- "Whatever Anil Kesh can imagine Vur Tepe can make real."
- ―A popular saying by members of the Je'daii Order.
Vur Tepe, or the Forge was one of nine temples of the Je'daii Order located on the verdant world of Tython. A large metal structure, the temple at Vur Tepe was located along the mouth of an active volcano along the Tythos Ridge. A place of study, students learned the ways of the Force through metallurgy and the construction of tools and weapons. After the Force Wars which ravaged Tython, the Je'daii abandoned the temple and the world for millennia. When the old stewards of Tython returned as the Jedi Order during the Cold War between the Galactic Republic and the resurgent Sith Empire, the Jedi located the ruins of the ancient Forge and adapted the remaining structure to the construction of lightsabers.
When the philosophers and scholars from across the galaxy first arrived on Tython, they were brought forth from the stars on giant pyramidal constructs called the Tho Yor. These nine massive ships scattered across the planet and landed in separate locations, releasing those held within to settle the planet. The Tho Yor themselves would serve as the very foundations for these travelers' new homes and places of study.
One of these Tho Yor deposited it's passengers on the slopes of an active volcano along the Tythos Ridge. The Tho Yor remained aloft in the sky looking down at the volcano as the early Je'daii Order established a massive metal and stone temple on the lip of the active caldera. A monument to the art of metallurgy, the students of Vur Tepe would craft their weapons in the fires of the volcano; the bottom of the temple formed an interior dome which harnessed the heat from the flowing lava to power the forges. The temple itself, a rust-colored zigurrat which rested on four sheer support walls, was crowned with several barrel-shaped smokestacks that belched out smoke created in the fires of the Forge.
Within the halls of Vur Tepe the Je'daii focused on practical applications; focusing on the ways in which the Force could be applied to create or improve physical things. The temple enjoyed a good working relationship with neighboring Anil Kesh, the Temple of Science. The technology in the temple enabled the early Force-users to imbue their katana with the Force and make the material extraordinarily strong and razor sharp. The Je'daii Temple Master, the Je'daii who served as steward of the facility and oversaw its functions, instructed students in the finer points of craftsmanship and encouraged new discoveries. In 25,793 BBY Master Tem Madog, a Cathar, was the Temple's overseer.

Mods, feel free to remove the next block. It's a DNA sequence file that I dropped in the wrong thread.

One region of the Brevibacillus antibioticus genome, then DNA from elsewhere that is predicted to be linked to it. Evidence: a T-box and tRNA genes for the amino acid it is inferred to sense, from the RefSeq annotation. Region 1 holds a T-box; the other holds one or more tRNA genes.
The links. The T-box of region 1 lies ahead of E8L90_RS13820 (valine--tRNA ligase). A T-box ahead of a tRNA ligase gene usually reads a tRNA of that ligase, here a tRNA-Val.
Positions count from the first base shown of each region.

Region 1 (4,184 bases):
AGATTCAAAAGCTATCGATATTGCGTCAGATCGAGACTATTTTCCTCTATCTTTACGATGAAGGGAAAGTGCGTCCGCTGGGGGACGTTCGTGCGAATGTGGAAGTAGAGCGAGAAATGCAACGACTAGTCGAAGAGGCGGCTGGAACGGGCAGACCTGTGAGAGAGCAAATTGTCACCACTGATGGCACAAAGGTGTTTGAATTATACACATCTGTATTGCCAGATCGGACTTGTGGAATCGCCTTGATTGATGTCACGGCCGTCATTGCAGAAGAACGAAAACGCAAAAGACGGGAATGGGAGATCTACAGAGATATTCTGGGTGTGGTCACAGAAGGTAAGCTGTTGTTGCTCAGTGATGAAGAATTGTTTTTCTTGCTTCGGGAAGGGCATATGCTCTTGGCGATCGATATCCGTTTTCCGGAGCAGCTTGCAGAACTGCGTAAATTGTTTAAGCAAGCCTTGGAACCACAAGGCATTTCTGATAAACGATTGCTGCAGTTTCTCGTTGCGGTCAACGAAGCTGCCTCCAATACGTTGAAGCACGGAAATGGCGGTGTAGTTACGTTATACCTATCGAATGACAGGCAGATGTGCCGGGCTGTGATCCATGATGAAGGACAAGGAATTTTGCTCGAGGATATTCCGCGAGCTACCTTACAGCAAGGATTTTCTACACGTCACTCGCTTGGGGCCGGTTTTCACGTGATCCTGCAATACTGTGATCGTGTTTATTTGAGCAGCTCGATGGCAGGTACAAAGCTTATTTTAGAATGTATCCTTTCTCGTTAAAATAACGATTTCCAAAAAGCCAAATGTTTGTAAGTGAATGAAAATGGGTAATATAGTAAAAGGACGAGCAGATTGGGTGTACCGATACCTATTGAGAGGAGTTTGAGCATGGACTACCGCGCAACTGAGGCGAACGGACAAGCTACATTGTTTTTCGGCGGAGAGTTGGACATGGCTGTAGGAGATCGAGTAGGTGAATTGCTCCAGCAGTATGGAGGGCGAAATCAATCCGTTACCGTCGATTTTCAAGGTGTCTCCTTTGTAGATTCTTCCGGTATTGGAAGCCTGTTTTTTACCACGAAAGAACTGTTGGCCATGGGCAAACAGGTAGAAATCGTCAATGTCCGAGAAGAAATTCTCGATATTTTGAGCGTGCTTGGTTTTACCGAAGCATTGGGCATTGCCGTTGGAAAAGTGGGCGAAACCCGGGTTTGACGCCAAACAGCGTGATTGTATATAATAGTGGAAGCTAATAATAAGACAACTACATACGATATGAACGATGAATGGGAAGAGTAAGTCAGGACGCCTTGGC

In the wake of the destructive Force Wars which ravaged Tython, the fledgling Jedi Order abandoned the world, leaving all their temples to crumble and disappear over the centuries. After several millennium had passed, the Order returned to their ancestral homeworld when the Great Galactic War between the Sith Empire and the Galactic Republic drove the Order from their home on Coruscant.
Sending scouts out into the wilderness, the Order rediscovered the ruins of Vur Tepe, known only as the Forge to the Jedi of the era. All that remained of the once mighty fortress was a small stone chamber at the foot of the now dormant volcano, accessible by a small ruined staircase. After a trying ten month search for the ancient edifice, the Jedi cleared the debris from the site and began to restore the vine-covered monument to working order. Using the ancient technology, the Order updated its working mechanism to make the site suitable for the construction of the modern lightsaber. Because of the treacherous journey to reach the spot, only the most hardy Padawans attempted and succeeded in the trek.
Behind the scenesEdit
- Star Wars: Dawn of the Jedi: The Prisoner of Bogan 1 (Mentioned only)
- Star Wars: Dawn of the Jedi: The Prisoner of Bogan 2
- Star Wars: The Old Republic (First appearance)
- The New Essential Chronology (First mentioned)
- The Complete Star Wars Encyclopedia
- Star Wars: Dawn of the Jedi 0
- The Essential Guide to Warfare
Notes and referencesEdit